It seems that those scary verses like the one from Galatians aren’t meant to guide your understanding while you’re in the midst of a season of profound soul-sickness, but to either prevent others from falling prey to such sickness or explain why others “died” in that sickness.
In other words, the identity of one joined to the life of God is not defined by whether or not they fail (even in big ways against others), but whether after that time of failure, chaos, and sin, they come back. If they at some point (even decades down the road) return to their senses, then I think we can say in hindsight they’ve belonged to God all along.
We see this throughout the history of God’s people. For example, Moses was no less God’s chosen and beloved deliverer of his people even as his anger and violence kept him from the Promised Land. Of course, the disciples themselves belonged no less to Jesus even as they denied him. Paul was no less joined to Christ even as he “did what he didn’t want to do and didn’t do what he wanted”.
But some of the other stories are deeply offensive. Abraham was no less chosen by God even as he distrusted God’s word and committed horrendous acts of sexual violence against an African slave-woman. Isaac was no less the son of promise even as he pimped out his wife to save his own skin. David was no less God’s own, even as he famously had an affair and killed the woman’s husband to hide it.
On one hand, I don’t like that. These men abused women and exerted their power and sexuality in a way that harmed others deeply and profoundly. On the other hand, what do I do when I act the same way? What do I do when I find myself at that place where I have done what I never thought I’d do? How do I process it when I find myself having crossed lines and committed injustices that I find so deeply unacceptable and offensive in others?
This story of belonging to God even during horrendous acts of pain against others has to be offensive, because at some point, we will act in a way offensive to many of our own most deeply-held personal convictions and sensibilities.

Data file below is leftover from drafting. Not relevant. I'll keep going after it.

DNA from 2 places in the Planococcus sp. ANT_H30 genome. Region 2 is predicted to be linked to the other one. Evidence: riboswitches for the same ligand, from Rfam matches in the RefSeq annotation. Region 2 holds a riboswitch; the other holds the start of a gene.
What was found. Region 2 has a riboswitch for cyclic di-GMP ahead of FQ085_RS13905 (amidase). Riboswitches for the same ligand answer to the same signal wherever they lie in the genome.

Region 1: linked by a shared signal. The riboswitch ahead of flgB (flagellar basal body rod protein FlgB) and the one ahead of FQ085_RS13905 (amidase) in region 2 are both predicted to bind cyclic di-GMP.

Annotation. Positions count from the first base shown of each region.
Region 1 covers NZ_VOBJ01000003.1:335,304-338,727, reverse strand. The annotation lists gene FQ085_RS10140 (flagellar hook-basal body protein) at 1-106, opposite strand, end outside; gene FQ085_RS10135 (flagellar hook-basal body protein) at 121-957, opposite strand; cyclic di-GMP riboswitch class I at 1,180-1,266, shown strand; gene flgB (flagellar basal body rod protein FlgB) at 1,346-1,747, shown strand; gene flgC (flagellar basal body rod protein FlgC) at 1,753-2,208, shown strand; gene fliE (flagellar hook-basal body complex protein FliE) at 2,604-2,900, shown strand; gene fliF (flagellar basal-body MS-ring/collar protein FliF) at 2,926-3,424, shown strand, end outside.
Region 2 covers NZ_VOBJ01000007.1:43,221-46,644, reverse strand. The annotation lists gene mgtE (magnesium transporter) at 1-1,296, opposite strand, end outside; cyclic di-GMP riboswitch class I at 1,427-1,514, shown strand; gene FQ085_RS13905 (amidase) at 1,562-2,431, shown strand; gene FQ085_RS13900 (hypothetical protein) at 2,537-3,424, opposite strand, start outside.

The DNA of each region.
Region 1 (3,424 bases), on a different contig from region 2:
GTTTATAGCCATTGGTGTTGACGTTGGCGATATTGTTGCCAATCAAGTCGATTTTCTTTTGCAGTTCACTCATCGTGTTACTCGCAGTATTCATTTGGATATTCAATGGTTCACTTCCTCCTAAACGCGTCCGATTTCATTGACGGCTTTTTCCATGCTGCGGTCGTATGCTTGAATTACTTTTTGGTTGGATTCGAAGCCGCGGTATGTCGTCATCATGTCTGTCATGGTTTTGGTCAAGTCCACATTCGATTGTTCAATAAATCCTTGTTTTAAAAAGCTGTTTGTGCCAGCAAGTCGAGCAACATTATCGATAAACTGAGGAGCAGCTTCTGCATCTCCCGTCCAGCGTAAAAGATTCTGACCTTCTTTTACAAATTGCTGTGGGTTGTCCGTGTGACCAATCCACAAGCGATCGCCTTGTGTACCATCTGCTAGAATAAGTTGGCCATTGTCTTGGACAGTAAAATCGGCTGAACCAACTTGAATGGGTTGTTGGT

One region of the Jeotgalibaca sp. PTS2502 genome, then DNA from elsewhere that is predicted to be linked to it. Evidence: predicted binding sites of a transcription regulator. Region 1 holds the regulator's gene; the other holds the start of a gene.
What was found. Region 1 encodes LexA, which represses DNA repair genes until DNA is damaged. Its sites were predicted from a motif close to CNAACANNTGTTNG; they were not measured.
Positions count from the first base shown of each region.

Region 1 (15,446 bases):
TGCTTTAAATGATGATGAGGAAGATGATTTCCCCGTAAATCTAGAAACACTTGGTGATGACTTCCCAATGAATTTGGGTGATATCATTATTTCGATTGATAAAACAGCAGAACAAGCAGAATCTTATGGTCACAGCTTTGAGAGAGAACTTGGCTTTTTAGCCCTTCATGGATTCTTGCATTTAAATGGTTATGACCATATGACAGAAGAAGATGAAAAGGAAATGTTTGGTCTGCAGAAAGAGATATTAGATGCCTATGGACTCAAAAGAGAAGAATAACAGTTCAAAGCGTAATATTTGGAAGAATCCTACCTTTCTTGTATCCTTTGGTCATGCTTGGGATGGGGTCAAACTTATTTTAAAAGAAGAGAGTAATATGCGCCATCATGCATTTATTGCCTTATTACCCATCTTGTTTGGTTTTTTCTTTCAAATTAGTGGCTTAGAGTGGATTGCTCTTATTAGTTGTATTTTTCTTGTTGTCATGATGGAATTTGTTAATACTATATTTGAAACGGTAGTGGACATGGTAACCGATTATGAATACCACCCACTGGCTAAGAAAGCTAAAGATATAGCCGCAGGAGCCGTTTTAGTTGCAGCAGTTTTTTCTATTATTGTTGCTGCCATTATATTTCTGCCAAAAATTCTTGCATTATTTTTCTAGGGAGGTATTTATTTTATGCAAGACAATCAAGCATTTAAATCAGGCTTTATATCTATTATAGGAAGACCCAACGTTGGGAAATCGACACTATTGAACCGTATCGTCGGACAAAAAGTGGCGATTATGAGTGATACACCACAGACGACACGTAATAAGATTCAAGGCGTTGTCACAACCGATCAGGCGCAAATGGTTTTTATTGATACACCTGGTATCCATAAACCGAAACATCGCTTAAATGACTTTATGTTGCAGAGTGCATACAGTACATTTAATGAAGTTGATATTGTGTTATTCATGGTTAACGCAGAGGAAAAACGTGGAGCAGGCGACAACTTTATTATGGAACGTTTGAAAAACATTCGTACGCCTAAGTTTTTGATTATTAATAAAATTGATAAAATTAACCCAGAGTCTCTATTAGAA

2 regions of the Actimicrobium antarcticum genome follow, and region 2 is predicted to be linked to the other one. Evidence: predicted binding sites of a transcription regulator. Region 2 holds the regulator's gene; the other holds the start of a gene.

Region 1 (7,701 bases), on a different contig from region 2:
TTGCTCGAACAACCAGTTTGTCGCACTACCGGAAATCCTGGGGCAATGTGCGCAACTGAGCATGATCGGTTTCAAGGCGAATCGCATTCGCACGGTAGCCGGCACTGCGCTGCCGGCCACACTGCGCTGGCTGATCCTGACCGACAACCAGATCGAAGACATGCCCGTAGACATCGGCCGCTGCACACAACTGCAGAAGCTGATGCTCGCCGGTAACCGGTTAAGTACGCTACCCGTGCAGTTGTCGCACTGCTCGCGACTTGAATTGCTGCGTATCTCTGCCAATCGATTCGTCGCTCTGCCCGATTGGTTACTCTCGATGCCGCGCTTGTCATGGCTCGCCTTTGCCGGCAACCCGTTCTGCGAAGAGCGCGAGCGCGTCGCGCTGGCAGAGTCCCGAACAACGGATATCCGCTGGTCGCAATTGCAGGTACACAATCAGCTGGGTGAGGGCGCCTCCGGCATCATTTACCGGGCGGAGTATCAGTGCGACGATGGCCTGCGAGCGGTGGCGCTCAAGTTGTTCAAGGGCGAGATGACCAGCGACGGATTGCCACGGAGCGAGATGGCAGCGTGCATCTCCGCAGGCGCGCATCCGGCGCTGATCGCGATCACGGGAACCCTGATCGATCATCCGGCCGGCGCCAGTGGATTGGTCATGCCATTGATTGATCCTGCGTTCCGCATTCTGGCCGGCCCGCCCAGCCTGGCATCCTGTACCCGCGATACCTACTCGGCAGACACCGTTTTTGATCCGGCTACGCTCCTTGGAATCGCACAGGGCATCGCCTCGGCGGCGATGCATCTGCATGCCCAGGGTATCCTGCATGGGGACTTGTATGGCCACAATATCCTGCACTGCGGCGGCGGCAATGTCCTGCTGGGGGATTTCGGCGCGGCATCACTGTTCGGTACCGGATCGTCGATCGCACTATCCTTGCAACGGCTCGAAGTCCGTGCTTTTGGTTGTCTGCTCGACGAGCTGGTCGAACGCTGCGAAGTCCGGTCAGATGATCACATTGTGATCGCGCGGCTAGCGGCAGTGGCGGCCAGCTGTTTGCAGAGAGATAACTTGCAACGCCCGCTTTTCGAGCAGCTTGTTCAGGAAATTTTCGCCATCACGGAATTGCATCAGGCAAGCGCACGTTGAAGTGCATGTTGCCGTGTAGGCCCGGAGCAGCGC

I say that not to be dramatic, but I genuinely think that all humans, at some point in their lives, will find themselves at that place of sitting among the ruins of former beauty asking, “what on earth have I done? Did I really do this? Is this even real?”
And when that happens (not if), a precise theological understanding of our soul’s state during that season is not what will sustain us. All we can do is confess, lament, feel the pain deeply without intellectualizing it, and ask for God to move on our behalf, knowing he probably won’t do so right away; there’s a strange alchemy that needs to happen in the soul during such a time. And it’s never on our timetable. All we can do, it seems, is follow the example of Micah 7:
I will look to the Lord,
I will wait for the God of my salvation;
my God will hear me….
I must bear the indignation of the Lord,
because I have sinned against him,
until he…executes judgment for me.
He will bring me out to the light;
I shall see his vindication.
While that doesn’t answer all (or really any) of my questions, it’s enough to help me go to sleep tonight and continue walking tomorrow into increasing light, freedom, discipline, repentance, and wholeness. And I think, at least for now, that’s enough. And for that, I’m grateful.
Pastor Billy Sigudla